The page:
The PRR Class K-4s was actually the fifth of six different classes of
4-6-2s the railroad ever owned following (by date) the K-28, K-2sa,
K-21s/VK-1, K-29, and K3s. What would eventually become the PRR Class
K-4s Pacifics resulted from an earlier Class E-6 Atlantic design,
incorporating the 4-4-2 wheel arrangement, and the American Locomotive
Company’s K-29 Pacific design. Mechanically the most famous features of
the K-4s' would be their Belpaire fireboxes, 80-inch drivers, and
Walschaerts valve gear, which blended just the right
amount of power and speed to haul virtually anything the PRR asked of
them. The PRR's designation for its K-4s was as follows: the "K"
denoted the railroad's fleet of Pacifics while the "4" was simply the
class number of the wheel arrangement; lastly, the "s" referred to the
class being superheated.
PRR Class K-4s Specifications
Builder – Baldwin Locomotive Works, Alco, And PRR's Juanita Shops
Fuel - 16 tons
Cylinders(2) - 27" x 28"
Water - 7,000 Gallons
Weight - 517,225 Pounds (Including Tender)
Diameter of Drivers – 80 Inches
Steam Pressure - 205 PSI
Tractive Effort – 44,460 Pounds
The PRR Class K-4s Pacifics were first constructed between 1910 and 1911 and they proved to be so successful that while most of the railroad's 4-6-2s were retired by the 1930s they would soldier on until all steam was retired from the property in the late 1950s. Most of the 450 K-4s units were built directly by the railroad's own Juniata, Pennsylvania shop forces (375) while Baldwin also chipped in with 75 examples. Interestingly, while versatile and able to pull serious tonnage the K-4s was not Pennsy's most powerful Pacific, which was the K-5 built in 1929 that by far had the highest tractive effort, boiler pressure, and overall weight of any 4-6-2 the railroad operated. Despite their power, however, the K-5 was not considered successful on the PRR. Below is a quick snapshot of the K-4s.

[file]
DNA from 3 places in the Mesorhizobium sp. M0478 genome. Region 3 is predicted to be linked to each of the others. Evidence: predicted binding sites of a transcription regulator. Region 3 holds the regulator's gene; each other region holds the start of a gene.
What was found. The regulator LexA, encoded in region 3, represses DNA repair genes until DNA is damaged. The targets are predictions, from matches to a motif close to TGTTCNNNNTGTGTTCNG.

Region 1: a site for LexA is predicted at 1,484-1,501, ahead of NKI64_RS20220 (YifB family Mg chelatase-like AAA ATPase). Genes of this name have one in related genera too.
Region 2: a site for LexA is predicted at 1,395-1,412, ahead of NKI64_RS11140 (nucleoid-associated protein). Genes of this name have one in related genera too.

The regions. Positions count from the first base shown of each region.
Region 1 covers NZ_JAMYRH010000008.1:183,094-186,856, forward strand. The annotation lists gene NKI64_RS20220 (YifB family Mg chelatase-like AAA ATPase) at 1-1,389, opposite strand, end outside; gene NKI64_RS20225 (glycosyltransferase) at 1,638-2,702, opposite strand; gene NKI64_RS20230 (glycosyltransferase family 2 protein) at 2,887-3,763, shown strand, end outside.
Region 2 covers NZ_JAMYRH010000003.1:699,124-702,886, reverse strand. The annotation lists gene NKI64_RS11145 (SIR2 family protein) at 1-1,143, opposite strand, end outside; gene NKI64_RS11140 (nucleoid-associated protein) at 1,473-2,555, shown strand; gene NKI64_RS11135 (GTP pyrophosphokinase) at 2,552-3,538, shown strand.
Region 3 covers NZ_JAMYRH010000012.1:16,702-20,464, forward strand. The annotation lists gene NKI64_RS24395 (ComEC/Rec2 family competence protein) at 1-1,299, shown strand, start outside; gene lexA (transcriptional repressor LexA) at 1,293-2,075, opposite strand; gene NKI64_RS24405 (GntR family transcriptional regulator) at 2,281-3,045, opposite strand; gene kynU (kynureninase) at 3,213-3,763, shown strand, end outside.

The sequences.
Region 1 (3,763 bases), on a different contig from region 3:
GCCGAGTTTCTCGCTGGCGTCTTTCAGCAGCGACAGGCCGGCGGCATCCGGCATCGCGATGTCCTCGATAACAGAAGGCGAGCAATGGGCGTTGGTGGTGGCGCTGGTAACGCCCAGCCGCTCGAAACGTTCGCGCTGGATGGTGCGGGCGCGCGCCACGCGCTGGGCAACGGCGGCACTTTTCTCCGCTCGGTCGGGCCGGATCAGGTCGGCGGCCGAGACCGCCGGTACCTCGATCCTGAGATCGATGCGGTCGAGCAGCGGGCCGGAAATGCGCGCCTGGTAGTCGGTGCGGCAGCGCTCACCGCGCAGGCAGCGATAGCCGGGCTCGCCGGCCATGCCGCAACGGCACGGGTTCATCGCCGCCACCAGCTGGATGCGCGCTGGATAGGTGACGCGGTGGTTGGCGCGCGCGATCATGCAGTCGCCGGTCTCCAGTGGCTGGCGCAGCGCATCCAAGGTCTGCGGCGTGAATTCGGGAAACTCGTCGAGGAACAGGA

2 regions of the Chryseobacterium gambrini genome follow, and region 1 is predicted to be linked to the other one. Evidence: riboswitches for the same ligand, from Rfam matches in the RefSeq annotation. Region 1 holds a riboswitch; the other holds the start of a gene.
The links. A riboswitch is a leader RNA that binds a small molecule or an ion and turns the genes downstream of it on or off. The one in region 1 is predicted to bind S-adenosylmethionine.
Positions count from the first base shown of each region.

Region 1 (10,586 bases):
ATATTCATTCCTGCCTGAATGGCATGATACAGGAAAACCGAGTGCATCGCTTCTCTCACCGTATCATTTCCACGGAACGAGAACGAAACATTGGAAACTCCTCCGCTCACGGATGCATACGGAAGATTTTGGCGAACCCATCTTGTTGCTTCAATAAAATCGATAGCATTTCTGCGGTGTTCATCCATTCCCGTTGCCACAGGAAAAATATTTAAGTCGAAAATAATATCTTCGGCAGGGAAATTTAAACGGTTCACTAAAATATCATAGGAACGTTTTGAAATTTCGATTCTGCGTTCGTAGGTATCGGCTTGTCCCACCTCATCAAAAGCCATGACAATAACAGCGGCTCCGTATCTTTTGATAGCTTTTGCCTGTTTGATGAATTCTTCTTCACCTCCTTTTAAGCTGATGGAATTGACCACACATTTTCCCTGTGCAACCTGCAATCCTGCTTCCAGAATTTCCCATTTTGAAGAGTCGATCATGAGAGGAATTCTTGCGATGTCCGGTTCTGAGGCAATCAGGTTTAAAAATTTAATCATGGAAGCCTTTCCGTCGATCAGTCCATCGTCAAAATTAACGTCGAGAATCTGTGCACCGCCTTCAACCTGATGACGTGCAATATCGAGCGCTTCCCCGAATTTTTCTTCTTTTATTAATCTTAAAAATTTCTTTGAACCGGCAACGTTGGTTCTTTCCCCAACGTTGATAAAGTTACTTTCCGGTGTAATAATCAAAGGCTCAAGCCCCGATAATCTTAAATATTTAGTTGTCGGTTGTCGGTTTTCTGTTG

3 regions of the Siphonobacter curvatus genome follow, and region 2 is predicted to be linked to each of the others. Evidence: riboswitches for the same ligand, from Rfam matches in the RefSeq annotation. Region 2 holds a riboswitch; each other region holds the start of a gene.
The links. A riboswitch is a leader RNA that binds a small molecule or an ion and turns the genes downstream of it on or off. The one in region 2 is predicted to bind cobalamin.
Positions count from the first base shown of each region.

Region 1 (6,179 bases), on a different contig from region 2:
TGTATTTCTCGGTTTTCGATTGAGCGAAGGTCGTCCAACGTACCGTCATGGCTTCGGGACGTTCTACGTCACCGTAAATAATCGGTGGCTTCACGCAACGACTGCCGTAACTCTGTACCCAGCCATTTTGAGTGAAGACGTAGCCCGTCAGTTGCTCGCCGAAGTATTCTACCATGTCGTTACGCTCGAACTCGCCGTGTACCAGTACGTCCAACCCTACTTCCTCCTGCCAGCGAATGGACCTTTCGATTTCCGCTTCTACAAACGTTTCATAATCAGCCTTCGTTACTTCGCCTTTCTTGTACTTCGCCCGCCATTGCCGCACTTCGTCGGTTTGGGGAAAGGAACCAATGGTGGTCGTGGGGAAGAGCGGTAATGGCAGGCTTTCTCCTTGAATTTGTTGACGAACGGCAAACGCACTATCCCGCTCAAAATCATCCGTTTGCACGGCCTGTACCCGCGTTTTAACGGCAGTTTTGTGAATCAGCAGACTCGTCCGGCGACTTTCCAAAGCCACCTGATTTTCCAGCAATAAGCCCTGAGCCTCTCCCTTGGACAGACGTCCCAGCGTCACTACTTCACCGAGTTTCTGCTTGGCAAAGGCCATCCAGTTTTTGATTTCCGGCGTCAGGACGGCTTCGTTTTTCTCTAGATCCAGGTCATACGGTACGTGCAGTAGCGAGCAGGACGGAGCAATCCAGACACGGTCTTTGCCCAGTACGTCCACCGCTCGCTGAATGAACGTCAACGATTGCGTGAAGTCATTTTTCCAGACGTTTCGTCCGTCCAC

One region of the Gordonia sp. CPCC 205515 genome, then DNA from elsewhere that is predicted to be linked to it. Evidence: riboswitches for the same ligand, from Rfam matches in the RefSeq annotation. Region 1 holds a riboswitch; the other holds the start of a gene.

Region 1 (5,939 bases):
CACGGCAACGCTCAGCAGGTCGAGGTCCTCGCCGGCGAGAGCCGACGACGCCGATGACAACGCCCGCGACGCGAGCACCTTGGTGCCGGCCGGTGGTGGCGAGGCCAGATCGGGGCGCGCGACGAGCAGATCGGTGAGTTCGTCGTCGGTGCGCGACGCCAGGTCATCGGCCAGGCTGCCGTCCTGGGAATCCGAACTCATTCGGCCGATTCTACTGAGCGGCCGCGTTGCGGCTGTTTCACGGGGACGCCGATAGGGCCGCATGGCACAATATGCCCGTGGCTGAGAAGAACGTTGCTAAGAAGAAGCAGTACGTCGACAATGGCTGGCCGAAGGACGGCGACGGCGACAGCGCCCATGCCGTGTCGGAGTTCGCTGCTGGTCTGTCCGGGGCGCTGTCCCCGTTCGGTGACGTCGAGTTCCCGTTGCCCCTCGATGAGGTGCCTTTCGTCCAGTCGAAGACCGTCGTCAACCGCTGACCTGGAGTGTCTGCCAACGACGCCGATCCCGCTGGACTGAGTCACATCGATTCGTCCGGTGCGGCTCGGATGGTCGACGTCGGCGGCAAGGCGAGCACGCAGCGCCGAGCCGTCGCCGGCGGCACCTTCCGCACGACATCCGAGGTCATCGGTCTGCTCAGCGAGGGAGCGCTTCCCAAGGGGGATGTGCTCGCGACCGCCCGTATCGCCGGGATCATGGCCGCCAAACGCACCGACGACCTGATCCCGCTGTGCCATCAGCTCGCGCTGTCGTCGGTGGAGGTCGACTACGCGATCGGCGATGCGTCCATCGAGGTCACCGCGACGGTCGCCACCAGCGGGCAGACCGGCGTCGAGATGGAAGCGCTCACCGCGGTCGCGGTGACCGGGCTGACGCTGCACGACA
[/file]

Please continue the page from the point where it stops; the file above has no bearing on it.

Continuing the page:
Incredibly, despite the fact that hundreds of 4-6-2s were put
into service on the Pennsylvania just two survived the scrappers
torch, Class K-4s #1361 current at the Railroaders Memorial Museum in Altoona and #3750 at the Railroad Museum of Pennsylvania. For years #1361 sat as a moment at
the railroad's fabled Horseshoe Curve in Pennsylvania after being
retired by the railroad in 1957. In 1986 the locomotive was removed
from its static display and
restored to operational status to pull excursions. After a lengthy
rebuild beginning in the late 1990s by the Horseshoe Curve Chapter of
the NRHS where millions of dollars had been spent without an operable
locomotive it was decided to put the restoration on hold due to rising
costs and return the Pacific to public display.
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